Wed | Jan 20, 2021

Agri expert rubbishes Gov’t’s mango export plan

Published:Wednesday | October 3, 2018 | 12:00 AMChristopher Serju/ Gleaner Writer
Christopher Serju Photo Consultant agriculturist, Webster McPherson
Audley Shaw

Consultant agriculturalist Webster McPherson has ridiculed the announcement by Minister of Industry, Commerce, Agriculture and Fisheries Audley Shaw that Jamaica will scale up mango production in short order to compete in the global export trade.

McPherson, who chaired Wednesday's Jamaica Country Forum stakeholders' meeting at the Medallion Hall Hotel in St Andrew, voiced his disagreement immediately after Shaw promised "exciting times" for the agriculture sector, of which mango exports are an integral component.

Shaw, who arrived late for the function, apologised for also leaving early due to other engagements and did not hear the full extent of the response from McPherson, a trained agriculturalist with more than 40 years' experience in the field.

The veteran agronomist went on to point out why the plans enunciated for expanding mango production were unrealistic, accusing the portfolio minister of reinventing the wheel.


"In the 1990s, I used to manage a mango farm in St Mary, and we used to ship 80,000 boxes a week from Agualta Vale," McPherson informed the gathering. "There was Belvedere Estate in St Thomas, there was Thetford in St Catherine, and there was Barnett in Montego Bay. Barnett is now Fairview Shopping Centre and Bogue Housing Scheme - all these were mango orchards in the 1990s. So we are rediscovering the wheel, going around in circles."

McPherson - a Jamaica School of Agriculture graduate who continued his studies in general agriculture at the St Augustine Campus of the University of the West Indies in Trinidad and who also studied project planning and management at the University of Roehampton, London - accused successive administrations of failing to articulate new and effective policies for driving sustained growth in agriculture.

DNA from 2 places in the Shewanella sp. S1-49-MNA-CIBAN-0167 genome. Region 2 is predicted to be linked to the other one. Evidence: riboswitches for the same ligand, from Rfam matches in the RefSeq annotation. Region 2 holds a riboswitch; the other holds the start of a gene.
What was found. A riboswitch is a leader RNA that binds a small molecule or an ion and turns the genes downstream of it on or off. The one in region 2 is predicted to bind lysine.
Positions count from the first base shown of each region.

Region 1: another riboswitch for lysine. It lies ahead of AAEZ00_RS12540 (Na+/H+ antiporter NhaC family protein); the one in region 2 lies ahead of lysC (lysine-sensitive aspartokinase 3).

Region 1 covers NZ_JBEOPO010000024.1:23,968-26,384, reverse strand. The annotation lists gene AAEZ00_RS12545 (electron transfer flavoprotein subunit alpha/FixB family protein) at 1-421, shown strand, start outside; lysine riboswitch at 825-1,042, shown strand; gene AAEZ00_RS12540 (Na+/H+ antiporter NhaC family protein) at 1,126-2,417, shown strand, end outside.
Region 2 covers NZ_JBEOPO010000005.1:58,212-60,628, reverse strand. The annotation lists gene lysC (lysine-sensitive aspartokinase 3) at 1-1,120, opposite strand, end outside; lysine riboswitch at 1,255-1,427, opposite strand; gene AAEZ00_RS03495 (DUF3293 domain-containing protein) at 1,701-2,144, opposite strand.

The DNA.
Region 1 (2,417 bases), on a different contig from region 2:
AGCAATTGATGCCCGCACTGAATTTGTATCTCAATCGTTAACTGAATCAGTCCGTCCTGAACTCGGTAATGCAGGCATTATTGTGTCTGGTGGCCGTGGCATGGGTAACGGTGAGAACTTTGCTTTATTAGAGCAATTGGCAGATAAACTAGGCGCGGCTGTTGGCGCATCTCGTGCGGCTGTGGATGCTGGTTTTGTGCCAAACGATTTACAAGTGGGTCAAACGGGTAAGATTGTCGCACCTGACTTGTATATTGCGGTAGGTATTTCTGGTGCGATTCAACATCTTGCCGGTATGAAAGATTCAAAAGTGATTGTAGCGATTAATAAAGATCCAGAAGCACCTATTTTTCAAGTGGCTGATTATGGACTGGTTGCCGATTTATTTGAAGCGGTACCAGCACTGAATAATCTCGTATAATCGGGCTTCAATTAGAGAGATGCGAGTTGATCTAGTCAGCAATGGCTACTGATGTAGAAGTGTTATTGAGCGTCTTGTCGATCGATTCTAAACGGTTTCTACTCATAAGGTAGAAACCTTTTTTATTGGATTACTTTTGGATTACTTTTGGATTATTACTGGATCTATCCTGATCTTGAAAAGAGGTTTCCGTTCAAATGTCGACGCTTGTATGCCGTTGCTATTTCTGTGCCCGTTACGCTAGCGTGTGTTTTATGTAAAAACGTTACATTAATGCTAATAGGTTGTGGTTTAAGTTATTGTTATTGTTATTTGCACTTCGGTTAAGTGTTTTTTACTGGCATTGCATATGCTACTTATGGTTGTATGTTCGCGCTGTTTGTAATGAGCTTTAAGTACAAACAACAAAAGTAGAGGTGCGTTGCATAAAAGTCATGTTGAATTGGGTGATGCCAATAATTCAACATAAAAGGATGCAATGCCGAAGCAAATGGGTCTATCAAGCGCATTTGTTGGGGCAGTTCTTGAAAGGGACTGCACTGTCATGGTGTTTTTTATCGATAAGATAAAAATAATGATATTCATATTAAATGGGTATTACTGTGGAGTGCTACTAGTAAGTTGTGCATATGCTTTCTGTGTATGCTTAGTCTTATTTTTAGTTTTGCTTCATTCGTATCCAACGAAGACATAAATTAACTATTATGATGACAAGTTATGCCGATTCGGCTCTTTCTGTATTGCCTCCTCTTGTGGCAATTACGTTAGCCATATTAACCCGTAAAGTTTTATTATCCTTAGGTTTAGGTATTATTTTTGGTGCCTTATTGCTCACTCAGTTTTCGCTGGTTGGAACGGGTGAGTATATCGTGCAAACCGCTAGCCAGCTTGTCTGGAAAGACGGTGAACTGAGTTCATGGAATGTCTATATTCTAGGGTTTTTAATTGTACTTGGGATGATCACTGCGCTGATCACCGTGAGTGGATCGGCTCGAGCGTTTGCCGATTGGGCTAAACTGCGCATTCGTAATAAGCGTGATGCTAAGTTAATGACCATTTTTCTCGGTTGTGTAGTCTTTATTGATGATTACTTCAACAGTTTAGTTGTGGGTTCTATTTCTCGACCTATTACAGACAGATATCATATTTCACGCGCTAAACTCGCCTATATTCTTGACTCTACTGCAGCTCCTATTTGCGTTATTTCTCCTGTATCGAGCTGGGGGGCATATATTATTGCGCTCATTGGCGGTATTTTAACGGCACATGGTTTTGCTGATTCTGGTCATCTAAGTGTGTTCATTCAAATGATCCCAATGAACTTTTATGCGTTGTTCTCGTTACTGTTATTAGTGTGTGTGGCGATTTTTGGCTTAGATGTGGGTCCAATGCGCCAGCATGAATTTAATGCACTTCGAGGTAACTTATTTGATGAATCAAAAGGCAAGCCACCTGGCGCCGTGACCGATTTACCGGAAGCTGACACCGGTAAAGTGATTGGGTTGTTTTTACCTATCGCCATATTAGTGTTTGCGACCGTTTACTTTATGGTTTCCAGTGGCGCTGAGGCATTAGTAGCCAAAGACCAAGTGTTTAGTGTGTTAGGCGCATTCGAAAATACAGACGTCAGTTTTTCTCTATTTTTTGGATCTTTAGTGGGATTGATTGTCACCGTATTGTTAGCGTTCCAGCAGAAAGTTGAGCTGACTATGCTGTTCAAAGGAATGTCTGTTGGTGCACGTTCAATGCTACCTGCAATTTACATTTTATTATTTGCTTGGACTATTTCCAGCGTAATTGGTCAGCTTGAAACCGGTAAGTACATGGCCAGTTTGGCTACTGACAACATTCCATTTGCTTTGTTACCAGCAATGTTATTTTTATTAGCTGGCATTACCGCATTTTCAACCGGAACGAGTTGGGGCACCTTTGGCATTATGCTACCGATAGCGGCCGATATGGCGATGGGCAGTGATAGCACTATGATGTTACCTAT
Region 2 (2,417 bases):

"At Belvedere, Jamaica Flour Mills took out mangoes and put in pastures. These were large mango orchards in the 1980s and 1990s, so 20, 30 years later, we are talking about new developments. This is not new development," McPherson declared, going on to voice his apprehension about the announced land divestment project, informed by over four decades of experience.

"I have seen many large estates acquired by the Government subdivided into lots and divested. These estates - when they were estates - were productive. They were divested and the lands given to people, and when you drive past is so-so bush. So the minister talking about divesting more land. I am not excited, personally, because I've been around too long."

Agriculture Minister Audley Shaw's projection of Jamaica's competitive advantage over Mexico in mango exports is particularly egregious in light of the record export US$334 million worth of fresh and dried mango into the United States for 2017.

"Can you imagine when our sweet mango dem start to go a America what going to happen to the ones from Mexico and all the places like that? When you taste it, it don't even taste like mango, nuh true?" Shaw said at Wednesday's Jamaica Country Forum stakeholders' meeting at the Medallion Hall Hotel.

The fact is that among the several mango varieties Mexico exports to the US are Tommy, Ataulfo, Ken, Keit, and Heyden, with France, Japan, Italy, and the United Kingdom among its other markets.

The growth in per person mango consumption in the US, which was estimated at half a kilogramme in 2005, jumped to 1.3 kilogrammes in 2016, with 65 per cent of all mangoes consumed in America being of Mexican origin.